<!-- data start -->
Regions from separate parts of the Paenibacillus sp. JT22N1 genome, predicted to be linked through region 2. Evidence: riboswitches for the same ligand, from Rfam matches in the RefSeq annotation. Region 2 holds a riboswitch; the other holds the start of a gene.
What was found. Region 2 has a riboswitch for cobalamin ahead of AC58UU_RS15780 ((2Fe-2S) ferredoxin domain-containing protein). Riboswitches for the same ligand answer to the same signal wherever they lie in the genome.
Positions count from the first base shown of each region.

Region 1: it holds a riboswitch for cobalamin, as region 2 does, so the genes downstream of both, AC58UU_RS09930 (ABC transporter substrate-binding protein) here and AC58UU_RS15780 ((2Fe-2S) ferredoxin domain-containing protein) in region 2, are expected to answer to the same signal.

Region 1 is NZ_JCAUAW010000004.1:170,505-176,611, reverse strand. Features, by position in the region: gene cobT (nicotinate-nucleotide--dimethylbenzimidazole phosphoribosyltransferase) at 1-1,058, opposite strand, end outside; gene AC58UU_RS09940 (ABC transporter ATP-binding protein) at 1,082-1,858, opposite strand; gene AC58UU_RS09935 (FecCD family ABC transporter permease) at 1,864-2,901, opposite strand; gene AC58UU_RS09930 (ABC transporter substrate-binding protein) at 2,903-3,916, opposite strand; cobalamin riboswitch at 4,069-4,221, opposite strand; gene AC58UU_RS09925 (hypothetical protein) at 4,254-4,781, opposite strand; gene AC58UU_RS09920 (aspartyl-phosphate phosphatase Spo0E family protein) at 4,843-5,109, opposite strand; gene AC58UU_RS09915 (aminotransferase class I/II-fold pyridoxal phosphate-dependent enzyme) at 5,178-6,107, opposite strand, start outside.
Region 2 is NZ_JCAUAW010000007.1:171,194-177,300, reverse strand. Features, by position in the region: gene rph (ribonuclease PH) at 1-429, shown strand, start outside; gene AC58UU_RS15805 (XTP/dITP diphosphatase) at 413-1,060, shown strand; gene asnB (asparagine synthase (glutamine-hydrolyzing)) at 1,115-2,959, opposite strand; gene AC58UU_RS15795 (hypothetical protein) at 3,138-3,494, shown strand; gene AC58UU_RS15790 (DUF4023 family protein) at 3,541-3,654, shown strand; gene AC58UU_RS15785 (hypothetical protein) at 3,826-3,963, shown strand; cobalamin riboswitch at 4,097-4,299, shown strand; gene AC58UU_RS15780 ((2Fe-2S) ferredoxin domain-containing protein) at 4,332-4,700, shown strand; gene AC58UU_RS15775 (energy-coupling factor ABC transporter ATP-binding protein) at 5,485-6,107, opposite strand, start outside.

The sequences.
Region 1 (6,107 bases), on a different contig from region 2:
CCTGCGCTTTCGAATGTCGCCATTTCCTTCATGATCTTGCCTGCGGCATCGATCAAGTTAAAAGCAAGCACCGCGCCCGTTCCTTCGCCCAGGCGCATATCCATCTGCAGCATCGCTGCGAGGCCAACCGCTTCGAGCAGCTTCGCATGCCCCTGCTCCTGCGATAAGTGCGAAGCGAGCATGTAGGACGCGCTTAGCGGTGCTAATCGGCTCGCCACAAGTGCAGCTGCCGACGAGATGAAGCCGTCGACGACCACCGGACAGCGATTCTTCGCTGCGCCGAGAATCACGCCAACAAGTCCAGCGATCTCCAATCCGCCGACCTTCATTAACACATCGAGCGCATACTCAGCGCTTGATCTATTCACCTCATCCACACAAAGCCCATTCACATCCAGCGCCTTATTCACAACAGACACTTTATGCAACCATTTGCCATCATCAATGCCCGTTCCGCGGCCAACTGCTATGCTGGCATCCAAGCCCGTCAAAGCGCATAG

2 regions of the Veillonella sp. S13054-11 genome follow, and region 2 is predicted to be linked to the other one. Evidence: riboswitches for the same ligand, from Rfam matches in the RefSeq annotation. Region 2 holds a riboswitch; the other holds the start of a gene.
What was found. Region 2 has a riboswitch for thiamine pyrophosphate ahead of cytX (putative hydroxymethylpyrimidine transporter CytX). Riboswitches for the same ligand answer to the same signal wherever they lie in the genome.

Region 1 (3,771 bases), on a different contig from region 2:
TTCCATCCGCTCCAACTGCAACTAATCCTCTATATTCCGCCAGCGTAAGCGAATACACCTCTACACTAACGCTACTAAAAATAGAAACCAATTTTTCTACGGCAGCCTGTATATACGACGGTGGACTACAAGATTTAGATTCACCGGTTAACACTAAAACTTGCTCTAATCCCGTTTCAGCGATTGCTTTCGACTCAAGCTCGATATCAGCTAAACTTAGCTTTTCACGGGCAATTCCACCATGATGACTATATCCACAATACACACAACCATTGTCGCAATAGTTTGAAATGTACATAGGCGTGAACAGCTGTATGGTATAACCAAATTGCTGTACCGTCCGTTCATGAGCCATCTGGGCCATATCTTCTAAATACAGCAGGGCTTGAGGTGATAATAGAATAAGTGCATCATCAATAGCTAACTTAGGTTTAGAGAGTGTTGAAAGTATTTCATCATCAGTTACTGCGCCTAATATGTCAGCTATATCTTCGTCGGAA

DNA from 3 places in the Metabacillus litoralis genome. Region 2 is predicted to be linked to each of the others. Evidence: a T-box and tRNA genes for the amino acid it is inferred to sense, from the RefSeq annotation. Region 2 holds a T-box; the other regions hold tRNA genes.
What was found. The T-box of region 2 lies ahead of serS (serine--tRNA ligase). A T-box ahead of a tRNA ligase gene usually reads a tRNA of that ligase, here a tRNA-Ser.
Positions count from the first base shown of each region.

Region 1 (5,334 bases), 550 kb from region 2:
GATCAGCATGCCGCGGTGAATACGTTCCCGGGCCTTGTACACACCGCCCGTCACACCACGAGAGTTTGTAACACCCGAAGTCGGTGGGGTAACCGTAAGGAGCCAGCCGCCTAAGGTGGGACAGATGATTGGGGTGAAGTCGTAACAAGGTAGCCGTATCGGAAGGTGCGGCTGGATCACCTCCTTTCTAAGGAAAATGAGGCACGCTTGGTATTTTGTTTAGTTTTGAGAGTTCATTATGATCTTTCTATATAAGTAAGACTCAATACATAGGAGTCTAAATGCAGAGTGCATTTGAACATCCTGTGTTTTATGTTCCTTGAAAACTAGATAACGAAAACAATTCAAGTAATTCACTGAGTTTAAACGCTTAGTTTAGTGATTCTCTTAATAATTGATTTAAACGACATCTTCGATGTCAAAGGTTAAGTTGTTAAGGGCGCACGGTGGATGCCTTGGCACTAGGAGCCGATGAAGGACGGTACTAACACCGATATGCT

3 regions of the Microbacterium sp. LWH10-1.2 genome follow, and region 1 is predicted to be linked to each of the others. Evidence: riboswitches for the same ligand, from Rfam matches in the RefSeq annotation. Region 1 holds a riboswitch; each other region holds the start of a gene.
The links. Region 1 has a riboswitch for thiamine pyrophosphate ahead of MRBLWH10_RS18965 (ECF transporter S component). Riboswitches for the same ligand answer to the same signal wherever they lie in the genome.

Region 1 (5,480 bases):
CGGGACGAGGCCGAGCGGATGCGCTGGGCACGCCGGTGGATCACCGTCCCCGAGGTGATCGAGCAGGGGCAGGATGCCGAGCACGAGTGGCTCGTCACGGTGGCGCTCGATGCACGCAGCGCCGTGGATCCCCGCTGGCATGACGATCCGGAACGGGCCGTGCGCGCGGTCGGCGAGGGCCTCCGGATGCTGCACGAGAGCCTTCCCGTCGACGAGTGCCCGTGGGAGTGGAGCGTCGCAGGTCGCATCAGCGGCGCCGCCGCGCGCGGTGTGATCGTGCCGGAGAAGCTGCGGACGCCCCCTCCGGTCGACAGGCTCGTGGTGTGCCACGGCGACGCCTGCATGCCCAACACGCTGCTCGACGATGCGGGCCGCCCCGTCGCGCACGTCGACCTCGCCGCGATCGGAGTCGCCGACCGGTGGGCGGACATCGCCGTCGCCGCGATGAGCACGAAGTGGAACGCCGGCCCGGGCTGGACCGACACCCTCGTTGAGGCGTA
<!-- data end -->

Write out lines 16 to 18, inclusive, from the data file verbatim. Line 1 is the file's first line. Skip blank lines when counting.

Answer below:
Positions count from the first base shown of each region.

Region 1 (5,334 bases), 550 kb from region 2:
GATCAGCATGCCGCGGTGAATACGTTCCCGGGCCTTGTACACACCGCCCGTCACACCACGAGAGTTTGTAACACCCGAAGTCGGTGGGGTAACCGTAAGGAGCCAGCCGCCTAAGGTGGGACAGATGATTGGGGTGAAGTCGTAACAAGGTAGCCGTATCGGAAGGTGCGGCTGGATCACCTCCTTTCTAAGGAAAATGAGGCACGCTTGGTATTTTGTTTAGTTTTGAGAGTTCATTATGATCTTTCTATATAAGTAAGACTCAATACATAGGAGTCTAAATGCAGAGTGCATTTGAACATCCTGTGTTTTATGTTCCTTGAAAACTAGATAACGAAAACAATTCAAGTAATTCACTGAGTTTAAACGCTTAGTTTAGTGATTCTCTTAATAATTGATTTAAACGACATCTTCGATGTCAAAGGTTAAGTTGTTAAGGGCGCACGGTGGATGCCTTGGCACTAGGAGCCGATGAAGGACGGTACTAACACCGATATGCT